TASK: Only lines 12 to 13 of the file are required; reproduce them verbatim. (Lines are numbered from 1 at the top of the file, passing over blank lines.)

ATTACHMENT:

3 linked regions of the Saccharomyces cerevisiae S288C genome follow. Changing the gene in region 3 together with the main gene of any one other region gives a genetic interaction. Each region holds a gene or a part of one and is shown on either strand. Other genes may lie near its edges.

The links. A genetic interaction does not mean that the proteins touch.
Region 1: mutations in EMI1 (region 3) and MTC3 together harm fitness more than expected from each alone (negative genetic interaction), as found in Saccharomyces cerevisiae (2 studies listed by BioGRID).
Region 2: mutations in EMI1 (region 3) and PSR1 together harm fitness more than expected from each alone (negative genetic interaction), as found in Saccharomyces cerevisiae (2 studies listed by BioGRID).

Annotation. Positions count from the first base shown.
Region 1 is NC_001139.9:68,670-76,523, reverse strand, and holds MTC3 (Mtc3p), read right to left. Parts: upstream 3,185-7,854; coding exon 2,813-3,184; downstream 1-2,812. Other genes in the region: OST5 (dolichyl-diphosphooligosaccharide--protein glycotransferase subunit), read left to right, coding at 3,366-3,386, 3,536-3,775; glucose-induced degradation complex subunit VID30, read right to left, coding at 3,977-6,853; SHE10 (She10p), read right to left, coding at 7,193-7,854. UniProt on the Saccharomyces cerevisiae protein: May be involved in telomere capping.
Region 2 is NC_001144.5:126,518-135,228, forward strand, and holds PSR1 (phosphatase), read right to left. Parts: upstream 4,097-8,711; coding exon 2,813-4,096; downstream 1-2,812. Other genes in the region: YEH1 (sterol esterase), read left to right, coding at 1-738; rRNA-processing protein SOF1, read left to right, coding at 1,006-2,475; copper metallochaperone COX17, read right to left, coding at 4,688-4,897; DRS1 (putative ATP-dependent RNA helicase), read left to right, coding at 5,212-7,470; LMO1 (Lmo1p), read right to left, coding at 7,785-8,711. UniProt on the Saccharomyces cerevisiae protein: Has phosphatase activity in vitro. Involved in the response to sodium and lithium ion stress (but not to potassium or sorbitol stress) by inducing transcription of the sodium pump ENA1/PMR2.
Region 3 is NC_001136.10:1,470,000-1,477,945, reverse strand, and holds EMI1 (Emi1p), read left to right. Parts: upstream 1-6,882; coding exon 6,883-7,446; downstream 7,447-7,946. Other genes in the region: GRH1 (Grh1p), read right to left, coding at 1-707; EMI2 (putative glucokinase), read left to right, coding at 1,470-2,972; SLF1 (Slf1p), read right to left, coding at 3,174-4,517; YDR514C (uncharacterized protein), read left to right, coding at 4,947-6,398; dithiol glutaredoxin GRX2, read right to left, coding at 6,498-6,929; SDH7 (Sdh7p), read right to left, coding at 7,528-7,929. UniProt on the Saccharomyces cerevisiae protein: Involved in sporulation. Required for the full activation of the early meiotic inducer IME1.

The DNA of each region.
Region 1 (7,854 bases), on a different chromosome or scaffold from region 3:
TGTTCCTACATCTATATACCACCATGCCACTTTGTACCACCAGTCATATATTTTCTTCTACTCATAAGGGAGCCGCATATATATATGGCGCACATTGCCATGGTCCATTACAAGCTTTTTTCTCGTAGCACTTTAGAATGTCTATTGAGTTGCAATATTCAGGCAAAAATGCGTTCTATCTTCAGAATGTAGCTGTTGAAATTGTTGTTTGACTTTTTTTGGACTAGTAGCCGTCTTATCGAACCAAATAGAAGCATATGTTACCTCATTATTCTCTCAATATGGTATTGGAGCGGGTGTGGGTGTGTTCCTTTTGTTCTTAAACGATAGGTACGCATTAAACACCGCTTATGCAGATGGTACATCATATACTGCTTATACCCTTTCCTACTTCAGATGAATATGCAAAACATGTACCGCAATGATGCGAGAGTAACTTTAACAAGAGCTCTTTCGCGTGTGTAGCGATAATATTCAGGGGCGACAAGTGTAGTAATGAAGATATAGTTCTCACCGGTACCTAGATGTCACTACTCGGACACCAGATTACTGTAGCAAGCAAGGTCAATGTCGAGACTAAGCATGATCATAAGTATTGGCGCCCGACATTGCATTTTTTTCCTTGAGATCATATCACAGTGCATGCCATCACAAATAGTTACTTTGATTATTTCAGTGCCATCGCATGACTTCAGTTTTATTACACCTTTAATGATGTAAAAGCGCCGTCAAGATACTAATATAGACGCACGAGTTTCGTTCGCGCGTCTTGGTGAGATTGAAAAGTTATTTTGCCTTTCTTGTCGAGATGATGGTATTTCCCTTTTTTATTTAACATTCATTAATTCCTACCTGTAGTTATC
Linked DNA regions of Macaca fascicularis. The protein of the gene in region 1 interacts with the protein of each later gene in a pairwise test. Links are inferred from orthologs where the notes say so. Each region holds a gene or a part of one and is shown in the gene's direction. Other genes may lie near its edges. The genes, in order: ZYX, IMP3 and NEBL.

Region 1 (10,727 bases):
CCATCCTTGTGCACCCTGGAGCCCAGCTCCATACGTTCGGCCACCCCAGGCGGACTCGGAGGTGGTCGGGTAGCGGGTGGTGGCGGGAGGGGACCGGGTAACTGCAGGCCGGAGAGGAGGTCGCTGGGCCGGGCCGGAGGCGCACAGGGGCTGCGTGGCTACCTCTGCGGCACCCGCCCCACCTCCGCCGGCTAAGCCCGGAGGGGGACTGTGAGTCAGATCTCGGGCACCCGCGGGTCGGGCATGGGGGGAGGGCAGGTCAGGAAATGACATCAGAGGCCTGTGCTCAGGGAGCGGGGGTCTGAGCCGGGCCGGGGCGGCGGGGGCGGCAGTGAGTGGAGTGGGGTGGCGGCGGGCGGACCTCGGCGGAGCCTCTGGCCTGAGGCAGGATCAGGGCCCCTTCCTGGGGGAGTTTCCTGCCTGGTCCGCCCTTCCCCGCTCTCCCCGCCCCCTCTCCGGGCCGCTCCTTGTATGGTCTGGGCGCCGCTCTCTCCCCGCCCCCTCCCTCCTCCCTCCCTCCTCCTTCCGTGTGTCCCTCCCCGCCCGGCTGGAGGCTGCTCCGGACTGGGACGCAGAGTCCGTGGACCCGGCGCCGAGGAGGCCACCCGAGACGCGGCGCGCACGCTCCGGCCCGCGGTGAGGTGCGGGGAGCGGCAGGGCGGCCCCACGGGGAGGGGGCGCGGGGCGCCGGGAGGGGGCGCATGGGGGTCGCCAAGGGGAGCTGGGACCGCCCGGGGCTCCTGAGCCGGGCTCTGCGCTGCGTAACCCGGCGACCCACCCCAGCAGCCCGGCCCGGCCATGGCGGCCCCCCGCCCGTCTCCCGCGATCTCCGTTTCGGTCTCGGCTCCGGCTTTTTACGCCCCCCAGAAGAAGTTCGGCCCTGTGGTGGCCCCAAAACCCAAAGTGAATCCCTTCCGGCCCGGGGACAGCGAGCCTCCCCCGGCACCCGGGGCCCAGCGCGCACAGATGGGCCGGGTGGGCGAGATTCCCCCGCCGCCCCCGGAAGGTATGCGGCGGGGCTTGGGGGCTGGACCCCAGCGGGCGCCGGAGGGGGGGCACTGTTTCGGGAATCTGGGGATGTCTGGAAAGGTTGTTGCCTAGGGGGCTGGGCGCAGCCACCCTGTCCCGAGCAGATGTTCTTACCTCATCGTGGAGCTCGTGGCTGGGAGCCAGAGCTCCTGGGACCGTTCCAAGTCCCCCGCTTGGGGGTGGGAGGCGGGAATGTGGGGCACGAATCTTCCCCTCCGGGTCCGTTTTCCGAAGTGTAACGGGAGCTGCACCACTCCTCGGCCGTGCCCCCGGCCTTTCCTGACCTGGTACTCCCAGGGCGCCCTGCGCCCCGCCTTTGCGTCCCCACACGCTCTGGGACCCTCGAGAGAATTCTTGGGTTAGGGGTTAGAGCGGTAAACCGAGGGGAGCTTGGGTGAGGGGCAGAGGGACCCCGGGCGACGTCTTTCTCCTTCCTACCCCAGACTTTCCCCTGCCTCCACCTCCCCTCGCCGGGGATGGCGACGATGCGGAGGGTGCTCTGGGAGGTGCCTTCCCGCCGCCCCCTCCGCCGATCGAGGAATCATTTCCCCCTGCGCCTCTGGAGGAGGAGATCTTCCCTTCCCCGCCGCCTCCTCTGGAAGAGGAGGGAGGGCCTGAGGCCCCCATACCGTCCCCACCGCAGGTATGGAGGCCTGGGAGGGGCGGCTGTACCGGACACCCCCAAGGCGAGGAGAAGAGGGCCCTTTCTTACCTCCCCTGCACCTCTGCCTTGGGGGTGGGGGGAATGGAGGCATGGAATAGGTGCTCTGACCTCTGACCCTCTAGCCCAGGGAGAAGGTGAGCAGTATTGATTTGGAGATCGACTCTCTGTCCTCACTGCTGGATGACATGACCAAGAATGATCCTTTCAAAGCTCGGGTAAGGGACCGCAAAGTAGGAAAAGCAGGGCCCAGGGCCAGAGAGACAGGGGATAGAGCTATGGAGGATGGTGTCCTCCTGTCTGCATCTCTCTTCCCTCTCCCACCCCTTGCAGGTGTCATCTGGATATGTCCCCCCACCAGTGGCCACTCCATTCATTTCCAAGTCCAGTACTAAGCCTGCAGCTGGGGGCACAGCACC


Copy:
Linked DNA regions of Macaca fascicularis. The protein of the gene in region 1 interacts with the protein of each later gene in a pairwise test. Links are inferred from orthologs where the notes say so. Each region holds a gene or a part of one and is shown in the gene's direction. Other genes may lie near its edges. The genes, in order: ZYX, IMP3 and NEBL.

Region 1 (10,727 bases):